Juicy stocking stuffers


December 24, 2003|By Liz Atwood | Liz Atwood,Sun Staff

December marks the peak of navel-orange season. The orange's connection to Christmas stretches back more than a century when times were hard and an orange in the bottom of a stocking was a welcome gift.

Today, of course, oranges are readily available in grocery produce sections. According to Sunkist, the average American consumes 12 1/2 pounds of fresh oranges per year.

Doing a dip: Hey, it's easy

Although the Christmas dinner isn't yet on the table, it's not too soon to think about what you're going to serve for New Year's Eve. French's mustard has this easy appetizer idea:

Defrost a 10-ounce package of frozen chopped spinach, squeeze it dry, and place it in a food processor or blender along with 1 cup of plain nonfat yogurt, 1/2 cup crumbled goat cheese, 1/4 cup French's Napa Valley style Dijon mustard, 2 tablespoons of chopped fresh basil leaves, a chopped clove of garlic and 1/4 teaspoon of ground black pepper.

Process just until well blended but slightly chunky. Cover and refrigerate for 1 hour. Serve with cut-up vegetables or crackers.

Kitchen risks: how to be a careful cook

Believe it or not, cooking the holiday dinner can be hazardous to your health. While burns and cuts are the most common dangers, the folks at the American Society of Hand Therapists also warn that all of that chopping, stirring and grating can lead to carpal tunnel syndrome and other repetitive stress injuries.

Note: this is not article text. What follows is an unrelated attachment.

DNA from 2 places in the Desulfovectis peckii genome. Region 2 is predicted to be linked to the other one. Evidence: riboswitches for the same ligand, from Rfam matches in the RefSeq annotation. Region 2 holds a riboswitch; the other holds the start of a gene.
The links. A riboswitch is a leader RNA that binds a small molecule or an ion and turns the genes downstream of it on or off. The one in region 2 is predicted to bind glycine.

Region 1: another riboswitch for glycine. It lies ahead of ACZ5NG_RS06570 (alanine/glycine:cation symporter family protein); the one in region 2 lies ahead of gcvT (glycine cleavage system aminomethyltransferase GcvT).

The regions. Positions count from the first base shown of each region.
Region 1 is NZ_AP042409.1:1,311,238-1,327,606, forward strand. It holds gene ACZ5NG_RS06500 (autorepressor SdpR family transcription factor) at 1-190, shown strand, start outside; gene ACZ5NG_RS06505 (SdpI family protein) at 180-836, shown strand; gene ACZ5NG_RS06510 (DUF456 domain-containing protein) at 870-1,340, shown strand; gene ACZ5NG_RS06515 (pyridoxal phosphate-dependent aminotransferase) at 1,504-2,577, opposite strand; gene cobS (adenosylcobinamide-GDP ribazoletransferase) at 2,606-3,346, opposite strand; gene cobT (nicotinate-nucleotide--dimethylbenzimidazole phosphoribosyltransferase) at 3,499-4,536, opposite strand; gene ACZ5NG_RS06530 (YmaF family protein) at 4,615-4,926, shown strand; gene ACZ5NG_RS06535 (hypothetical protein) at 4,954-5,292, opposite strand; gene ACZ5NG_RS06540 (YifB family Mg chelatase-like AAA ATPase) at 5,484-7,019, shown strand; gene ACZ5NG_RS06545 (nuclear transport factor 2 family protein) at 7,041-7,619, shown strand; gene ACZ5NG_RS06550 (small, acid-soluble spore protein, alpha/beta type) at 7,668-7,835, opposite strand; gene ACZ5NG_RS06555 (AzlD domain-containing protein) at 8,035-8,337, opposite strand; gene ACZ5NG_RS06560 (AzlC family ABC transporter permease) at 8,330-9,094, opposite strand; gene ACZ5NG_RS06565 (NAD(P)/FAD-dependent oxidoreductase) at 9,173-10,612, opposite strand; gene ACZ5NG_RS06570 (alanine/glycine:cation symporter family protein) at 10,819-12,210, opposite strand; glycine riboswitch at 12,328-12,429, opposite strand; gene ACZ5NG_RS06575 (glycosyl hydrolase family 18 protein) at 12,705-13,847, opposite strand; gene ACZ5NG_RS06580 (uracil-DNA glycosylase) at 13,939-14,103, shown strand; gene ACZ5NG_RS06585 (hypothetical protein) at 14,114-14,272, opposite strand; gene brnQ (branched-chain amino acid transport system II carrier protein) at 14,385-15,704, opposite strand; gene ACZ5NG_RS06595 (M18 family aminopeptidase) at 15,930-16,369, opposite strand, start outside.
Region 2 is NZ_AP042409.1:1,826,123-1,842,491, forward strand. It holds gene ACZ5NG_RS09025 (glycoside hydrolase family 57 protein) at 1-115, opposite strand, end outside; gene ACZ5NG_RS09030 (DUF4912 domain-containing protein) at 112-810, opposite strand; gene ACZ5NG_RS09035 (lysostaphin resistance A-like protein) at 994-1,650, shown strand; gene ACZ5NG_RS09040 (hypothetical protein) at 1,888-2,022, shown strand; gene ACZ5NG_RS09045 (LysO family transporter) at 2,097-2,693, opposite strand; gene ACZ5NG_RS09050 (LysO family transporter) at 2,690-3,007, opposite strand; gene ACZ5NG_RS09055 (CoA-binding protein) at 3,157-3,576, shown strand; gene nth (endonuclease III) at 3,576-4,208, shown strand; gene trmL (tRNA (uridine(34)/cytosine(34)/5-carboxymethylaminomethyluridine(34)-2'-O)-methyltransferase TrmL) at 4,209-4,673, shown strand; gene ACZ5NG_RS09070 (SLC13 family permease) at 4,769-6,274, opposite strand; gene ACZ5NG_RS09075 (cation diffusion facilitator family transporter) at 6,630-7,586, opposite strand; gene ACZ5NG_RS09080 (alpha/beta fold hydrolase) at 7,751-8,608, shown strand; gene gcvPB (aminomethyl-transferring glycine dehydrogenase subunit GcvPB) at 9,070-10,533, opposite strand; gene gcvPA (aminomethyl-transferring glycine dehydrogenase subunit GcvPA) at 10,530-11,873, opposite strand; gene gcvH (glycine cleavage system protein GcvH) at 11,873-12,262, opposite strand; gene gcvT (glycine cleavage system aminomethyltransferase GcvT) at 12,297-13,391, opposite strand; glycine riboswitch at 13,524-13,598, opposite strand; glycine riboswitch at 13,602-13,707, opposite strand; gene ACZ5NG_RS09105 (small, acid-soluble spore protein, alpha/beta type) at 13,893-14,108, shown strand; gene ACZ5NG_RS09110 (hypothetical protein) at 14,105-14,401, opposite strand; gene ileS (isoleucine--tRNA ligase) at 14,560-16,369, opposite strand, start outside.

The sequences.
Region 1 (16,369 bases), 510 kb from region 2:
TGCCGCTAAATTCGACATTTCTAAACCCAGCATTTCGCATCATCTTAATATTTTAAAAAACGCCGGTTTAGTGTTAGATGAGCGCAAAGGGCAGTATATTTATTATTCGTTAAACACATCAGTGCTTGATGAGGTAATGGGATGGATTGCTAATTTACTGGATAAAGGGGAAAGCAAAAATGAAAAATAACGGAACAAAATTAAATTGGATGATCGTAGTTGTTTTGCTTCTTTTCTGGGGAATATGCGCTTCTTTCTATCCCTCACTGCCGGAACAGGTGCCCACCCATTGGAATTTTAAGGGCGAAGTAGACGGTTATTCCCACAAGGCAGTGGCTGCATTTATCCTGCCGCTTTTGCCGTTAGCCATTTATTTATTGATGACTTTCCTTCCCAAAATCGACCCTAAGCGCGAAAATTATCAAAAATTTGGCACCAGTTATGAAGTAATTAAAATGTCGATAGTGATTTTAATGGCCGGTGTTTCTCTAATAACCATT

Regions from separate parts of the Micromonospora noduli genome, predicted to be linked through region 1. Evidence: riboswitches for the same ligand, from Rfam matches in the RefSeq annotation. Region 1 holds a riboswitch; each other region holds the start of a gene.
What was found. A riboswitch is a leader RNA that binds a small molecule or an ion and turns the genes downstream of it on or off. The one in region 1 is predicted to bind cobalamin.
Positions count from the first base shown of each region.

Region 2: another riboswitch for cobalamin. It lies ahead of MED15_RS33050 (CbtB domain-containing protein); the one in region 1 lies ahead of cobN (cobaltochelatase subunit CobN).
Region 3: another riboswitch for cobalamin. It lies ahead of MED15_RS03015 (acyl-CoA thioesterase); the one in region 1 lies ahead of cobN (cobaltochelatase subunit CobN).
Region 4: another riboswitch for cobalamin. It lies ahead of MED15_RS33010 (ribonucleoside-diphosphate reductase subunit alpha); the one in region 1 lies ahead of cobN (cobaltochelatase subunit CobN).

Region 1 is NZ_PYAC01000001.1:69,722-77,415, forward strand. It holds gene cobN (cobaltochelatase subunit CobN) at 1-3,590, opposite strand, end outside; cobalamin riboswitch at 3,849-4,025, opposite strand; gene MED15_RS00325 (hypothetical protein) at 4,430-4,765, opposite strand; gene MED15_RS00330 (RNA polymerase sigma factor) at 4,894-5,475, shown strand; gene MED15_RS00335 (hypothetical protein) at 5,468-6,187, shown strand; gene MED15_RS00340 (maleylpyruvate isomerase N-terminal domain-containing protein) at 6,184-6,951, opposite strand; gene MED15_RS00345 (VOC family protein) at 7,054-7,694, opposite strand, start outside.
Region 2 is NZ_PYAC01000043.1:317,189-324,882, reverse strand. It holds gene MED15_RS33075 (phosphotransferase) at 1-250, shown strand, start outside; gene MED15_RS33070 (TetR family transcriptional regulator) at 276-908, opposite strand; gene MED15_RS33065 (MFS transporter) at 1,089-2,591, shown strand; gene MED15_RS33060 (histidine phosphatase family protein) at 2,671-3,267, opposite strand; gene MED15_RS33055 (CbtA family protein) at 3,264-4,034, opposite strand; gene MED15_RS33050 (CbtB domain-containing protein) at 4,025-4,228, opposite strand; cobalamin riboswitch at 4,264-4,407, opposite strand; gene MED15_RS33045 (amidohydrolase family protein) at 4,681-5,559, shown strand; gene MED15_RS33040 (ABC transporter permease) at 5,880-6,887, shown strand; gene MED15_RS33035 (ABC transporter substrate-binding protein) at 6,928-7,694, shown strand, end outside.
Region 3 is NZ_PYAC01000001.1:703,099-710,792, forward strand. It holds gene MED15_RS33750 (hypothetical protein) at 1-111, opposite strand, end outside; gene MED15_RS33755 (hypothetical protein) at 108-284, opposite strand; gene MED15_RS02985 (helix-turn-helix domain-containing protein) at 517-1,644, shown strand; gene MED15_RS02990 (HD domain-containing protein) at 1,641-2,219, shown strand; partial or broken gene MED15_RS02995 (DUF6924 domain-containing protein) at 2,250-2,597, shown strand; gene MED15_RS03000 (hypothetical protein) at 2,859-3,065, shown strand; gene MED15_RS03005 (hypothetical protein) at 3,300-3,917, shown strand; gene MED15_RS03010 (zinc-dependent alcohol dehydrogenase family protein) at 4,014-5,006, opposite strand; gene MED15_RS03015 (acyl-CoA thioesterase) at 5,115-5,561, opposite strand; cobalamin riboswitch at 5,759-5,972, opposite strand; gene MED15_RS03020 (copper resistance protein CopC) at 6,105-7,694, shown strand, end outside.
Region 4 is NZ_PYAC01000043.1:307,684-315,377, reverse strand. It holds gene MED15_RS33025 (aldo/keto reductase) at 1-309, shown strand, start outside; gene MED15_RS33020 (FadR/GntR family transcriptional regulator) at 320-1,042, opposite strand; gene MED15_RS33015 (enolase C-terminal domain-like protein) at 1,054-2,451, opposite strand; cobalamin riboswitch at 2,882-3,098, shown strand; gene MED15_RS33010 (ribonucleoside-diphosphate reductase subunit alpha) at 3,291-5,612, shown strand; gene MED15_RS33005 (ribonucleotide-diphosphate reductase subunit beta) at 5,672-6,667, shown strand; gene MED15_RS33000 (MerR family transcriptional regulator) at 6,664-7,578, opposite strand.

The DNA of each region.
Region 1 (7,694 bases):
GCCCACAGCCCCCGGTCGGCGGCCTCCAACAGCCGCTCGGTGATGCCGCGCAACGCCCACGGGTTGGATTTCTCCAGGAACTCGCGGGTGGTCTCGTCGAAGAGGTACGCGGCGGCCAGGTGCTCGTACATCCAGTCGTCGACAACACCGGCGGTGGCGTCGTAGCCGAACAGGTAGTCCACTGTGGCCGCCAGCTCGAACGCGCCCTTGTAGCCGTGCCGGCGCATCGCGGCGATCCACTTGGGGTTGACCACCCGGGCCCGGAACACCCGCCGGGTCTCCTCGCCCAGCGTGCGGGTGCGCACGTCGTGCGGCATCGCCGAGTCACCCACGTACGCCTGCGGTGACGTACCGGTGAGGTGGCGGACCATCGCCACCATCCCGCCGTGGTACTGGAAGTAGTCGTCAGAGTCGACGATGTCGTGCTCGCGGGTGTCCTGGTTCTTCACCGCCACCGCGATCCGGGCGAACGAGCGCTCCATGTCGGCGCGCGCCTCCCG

The society offers tips to avoid getting hurt:

* Use easy-to-grip spoons, knives and can openers. Look for tools that have fat handles.

* Remember correct posture when standing over work surfaces. If you're going to be standing for a long period of time, use a footstool and put one foot up on the stool to relieve stress to your lower back. Switch feet every five to 10 minutes.

* Avoid lifting heavy pots and pans. Slide them off the burners whenever possible. Slide the shelf out of the oven to get a good, safe grip on panhandles.

* Don't use the naked hand to unscrew jars and tops. Before you open any jar or bottle, turn it upside down and tap the bottom with your hand two or three times to break the suction. Then use a rubber top or jar opener.

For more information, visit www.asht.org.

Tea fans can bag the bag

Does the sight of drooping used teabags get you down? It bothered Morton Simkins enough that he decided to do something about it. He created an aluminum "tea column" -- a disposable tea infuser that contains large tea leaves.

High Tea columns come in Ceylon, grenadine, Earl Grey, peppermint and sangria flavors. Each column makes two to three glasses of tea. A four-pack costs $6-$7. A gift box with 12 tea columns is $20. For more information or to order, call the Company of a Philadelphia Gentleman, 888-TEA-0002.


* The Annual Maryland Rockfish Celebration Cooking Contest will be held Feb. 7 in the Ocean City Convention Center. To enter the contest, submit recipes to the Maryland Watermen's Association, 1805A Virginia St., Annapolis, MD 21401, by Jan. 9. Call Noreen L. Eberly, 410-841-5820, to obtain a copy of the rules.

The Dish welcomes food news and notes. Send to The Dish, Attn.: Liz Atwood, The Sun, 501 N. Calvert St., Baltimore, MD 21278; fax to 410-783-2519; e-mail food@baltsun.com.

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